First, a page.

Hi Ian, I’m a bit confused on how I get your HTML code and java onto the rasp, if you could give me a quick tutorial because I’m such a linux noob.. sorry

Ian , where do you place your HTML files on the rasp so that they work on the external PC’s browser ? 🙂

Sorry I took so long to respond, the notification emails for your comments got caught in my spam filter. (You would have thought I’d remember to whitelist my own website, but apparently not!)

The HTML files go in whatever directory your web server on the Pi is set up to serve from. If you’re using lighttpd on something Debian derived (like me) this is likely to be /var/www.

Hi ian , could you explain me quickly how setup lighttpd to host the website ?
I’m building my own rpi tank , and I’m Going to use HTML until I make an android app 🙂

Installing lighttpd is very easy, if your RPi can be connected to the internet. If you are using a Debian-derived system like me, simply run


sudo apt-get install lighttpd

This will download, install and run the web server, and make sure it runs every time the RPi starts up.

As I mentioned in a previous comment, the “web root” for lighttpd is /var/www. This means that you want to place the web pages that control the tank in there, and that will let you access them via a web browser.

For example, if you place a file at /var/www/index.html on your Pi, you can then access that via a web browser by entering http:///index.html.

I hope that helps, let me know if you need more information.

Ian wrote:

Installing lighttpd is very easy, if your RPi can be connected to the internet. If you are using a Debian-derived system like me, simply run

sudo apt-get install lighttpd

This will download, install and run the web server, and make sure it runs every time the RPi starts up.

As I mentioned in a previous comment, the “web root” for lighttpd is /var/www. This means that you want to place the web pages that control the tank in there, and that will let you access them via a web browser.

For example, if you place a file at /var/www/index.html on your Pi, you can then access that via a web browser by entering http:///index.html.

I hope that helps, let me know if you need more information.

Ethan, you very much , that’s what I was looking forma 😉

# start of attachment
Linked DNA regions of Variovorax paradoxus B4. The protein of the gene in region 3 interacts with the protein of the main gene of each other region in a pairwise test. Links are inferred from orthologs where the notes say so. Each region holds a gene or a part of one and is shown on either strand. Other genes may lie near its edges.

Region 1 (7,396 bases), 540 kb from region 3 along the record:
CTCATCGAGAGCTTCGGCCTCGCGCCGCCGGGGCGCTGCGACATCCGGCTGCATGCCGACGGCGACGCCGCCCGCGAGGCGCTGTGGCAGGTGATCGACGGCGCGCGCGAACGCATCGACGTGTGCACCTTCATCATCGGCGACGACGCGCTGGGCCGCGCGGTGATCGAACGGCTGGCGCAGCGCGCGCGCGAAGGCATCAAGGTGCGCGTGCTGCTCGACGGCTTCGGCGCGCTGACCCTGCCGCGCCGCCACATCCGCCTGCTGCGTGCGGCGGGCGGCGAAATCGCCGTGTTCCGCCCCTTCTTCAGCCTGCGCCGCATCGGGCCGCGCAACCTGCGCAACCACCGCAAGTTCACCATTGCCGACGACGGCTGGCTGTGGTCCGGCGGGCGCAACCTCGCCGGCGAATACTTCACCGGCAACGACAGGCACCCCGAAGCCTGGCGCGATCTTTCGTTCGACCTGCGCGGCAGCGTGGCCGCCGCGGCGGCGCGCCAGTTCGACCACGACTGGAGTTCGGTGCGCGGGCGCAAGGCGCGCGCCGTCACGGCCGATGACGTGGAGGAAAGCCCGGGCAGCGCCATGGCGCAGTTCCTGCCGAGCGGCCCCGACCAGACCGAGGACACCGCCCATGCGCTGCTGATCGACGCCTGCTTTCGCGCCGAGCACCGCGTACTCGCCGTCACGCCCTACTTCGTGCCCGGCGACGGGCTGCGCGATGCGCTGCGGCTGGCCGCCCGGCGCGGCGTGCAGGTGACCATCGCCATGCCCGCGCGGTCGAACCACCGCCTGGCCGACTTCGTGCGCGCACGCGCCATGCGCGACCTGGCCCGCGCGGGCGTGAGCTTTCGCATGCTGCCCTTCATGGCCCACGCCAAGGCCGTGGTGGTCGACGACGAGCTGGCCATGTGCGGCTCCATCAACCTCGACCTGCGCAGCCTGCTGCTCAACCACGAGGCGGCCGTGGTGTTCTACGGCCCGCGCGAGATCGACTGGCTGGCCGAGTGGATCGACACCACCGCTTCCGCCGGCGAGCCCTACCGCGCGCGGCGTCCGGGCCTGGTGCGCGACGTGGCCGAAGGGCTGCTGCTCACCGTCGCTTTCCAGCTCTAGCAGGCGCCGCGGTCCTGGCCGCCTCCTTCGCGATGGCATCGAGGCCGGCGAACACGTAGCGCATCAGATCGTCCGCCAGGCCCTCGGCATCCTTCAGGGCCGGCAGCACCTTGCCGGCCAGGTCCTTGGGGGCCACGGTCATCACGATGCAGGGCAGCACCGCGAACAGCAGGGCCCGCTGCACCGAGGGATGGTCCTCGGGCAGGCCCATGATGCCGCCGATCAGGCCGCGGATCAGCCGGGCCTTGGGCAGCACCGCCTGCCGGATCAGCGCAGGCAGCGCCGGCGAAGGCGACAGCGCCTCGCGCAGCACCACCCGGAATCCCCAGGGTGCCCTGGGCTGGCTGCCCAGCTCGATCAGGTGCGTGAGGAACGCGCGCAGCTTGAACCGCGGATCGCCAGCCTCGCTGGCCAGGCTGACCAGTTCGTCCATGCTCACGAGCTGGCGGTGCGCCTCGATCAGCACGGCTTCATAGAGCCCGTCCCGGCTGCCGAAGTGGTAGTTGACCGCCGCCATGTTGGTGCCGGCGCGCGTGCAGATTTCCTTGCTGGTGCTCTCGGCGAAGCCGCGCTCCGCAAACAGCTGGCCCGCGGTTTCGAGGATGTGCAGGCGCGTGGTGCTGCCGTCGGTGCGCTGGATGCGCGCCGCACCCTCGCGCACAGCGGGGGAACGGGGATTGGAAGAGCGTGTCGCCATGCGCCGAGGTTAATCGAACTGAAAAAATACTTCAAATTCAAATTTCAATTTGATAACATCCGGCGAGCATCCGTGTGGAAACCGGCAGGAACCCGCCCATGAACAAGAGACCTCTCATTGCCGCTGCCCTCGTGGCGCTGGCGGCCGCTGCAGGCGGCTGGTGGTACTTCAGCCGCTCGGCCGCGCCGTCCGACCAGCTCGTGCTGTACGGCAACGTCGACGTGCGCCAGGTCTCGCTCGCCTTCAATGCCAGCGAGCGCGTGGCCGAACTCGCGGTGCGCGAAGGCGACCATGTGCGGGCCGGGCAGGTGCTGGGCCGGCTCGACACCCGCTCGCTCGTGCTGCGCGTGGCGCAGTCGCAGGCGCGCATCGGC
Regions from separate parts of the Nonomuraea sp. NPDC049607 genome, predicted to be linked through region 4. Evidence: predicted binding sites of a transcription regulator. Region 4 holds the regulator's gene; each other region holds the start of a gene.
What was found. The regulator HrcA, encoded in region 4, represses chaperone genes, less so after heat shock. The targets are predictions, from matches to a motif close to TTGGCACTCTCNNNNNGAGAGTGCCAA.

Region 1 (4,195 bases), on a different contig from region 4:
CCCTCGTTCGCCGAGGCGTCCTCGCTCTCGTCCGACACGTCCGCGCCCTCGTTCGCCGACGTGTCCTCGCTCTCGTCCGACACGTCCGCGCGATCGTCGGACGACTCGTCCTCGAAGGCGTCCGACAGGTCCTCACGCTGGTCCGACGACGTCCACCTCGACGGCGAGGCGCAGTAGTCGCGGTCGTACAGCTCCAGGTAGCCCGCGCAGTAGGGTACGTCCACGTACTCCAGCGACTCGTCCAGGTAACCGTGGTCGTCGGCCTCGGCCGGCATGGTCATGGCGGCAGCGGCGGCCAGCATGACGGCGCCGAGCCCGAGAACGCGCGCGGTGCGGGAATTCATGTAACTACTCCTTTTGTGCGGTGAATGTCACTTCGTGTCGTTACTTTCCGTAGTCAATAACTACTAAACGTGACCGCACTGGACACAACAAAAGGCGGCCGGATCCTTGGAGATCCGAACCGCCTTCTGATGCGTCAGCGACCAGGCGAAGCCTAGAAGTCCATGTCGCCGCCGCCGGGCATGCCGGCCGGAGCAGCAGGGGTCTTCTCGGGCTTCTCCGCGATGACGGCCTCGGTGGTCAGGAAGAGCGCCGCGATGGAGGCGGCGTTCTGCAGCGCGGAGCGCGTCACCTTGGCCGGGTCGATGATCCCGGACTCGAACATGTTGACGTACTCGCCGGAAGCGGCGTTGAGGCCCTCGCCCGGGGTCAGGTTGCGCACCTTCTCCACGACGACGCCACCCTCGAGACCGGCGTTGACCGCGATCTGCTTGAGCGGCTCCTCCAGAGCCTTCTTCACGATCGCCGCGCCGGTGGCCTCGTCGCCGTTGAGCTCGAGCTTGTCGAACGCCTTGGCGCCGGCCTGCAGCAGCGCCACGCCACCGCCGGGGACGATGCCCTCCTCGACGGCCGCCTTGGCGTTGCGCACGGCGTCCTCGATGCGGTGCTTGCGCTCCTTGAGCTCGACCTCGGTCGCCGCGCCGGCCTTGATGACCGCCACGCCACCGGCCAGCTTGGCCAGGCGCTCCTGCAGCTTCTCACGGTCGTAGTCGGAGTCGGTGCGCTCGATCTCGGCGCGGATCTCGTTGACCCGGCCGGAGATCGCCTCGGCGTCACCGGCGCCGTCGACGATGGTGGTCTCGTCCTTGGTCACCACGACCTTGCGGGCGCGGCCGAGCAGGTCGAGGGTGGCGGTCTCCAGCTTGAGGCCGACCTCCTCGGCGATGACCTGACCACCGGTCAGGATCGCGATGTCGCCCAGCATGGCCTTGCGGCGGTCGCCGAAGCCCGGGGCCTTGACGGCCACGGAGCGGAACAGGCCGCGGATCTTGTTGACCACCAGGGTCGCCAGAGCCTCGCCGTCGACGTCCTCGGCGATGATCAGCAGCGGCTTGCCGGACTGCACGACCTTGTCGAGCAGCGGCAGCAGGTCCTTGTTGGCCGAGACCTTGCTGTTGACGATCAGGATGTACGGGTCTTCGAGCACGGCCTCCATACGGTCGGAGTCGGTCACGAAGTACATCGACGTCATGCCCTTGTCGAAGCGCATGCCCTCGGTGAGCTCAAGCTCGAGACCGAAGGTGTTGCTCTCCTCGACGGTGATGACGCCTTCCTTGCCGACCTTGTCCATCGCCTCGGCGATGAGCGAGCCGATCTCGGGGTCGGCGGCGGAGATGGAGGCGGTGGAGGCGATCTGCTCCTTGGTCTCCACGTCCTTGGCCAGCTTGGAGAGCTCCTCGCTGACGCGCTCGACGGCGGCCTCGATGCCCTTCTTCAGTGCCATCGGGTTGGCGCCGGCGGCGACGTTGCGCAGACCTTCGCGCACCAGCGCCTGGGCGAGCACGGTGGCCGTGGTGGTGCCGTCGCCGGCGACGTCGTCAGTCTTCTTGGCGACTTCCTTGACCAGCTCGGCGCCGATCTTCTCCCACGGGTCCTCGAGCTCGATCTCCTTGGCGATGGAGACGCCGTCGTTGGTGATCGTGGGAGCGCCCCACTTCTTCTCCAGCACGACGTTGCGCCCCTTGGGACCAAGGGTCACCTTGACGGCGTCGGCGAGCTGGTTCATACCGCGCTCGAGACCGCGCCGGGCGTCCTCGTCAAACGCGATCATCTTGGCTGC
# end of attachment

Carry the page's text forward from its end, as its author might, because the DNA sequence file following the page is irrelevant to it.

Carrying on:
Hi Ian,
could you explaim me how to install your version of mongoose (I’ve get it from GitHub). I’m RPI-geek.
I’ve succed to install oryginal mongoose, but it have ptoblem with PHP and CGI…
I would like to build something like your great projest -raspberrytank.
But I have some problems with understanding linux and so on…
Pls, send me information how to instal mongoose form your GitHb and how to use it (part. C variable in it to affect on RPI GPIO)… Please, please please….

GeekRPI, building mongoose from the RaspberryTank repository is very easy, because it happens automatically as part of the rt_http makefile. So all you have to do is:


cd rt_http && make

…and Mongoose will be compiled alongside the Raspberry Tank code itself.

However, if you’re interested in PHP and CGI, the Mongoose server embedded in my code may not be the ideal solution for you. I’m not using it to serve files on disk—rather, I’m handling the queries internally in my code, and using it to drive the tank. My tank uses a separate lighttp server to serve the static pages of the web interface, because I can’t get Mongoose serving both pages from disk and handling certain queries in my own code at the same time.

If you are interested in PHP via CGI in Mongoose, it’s supposed to be possible, although I’ve not tried it myself. This StackOverflow question is about running it on Windows, but similar things should be possible in Linux.

If you want a setup similar to mine, I recommend having both lighttpd and Mongoose running side by side. It’s not a great solution, but until it’s possible to get Mongoose to do both internal query handling and serving static files from disk, it’s the best we have.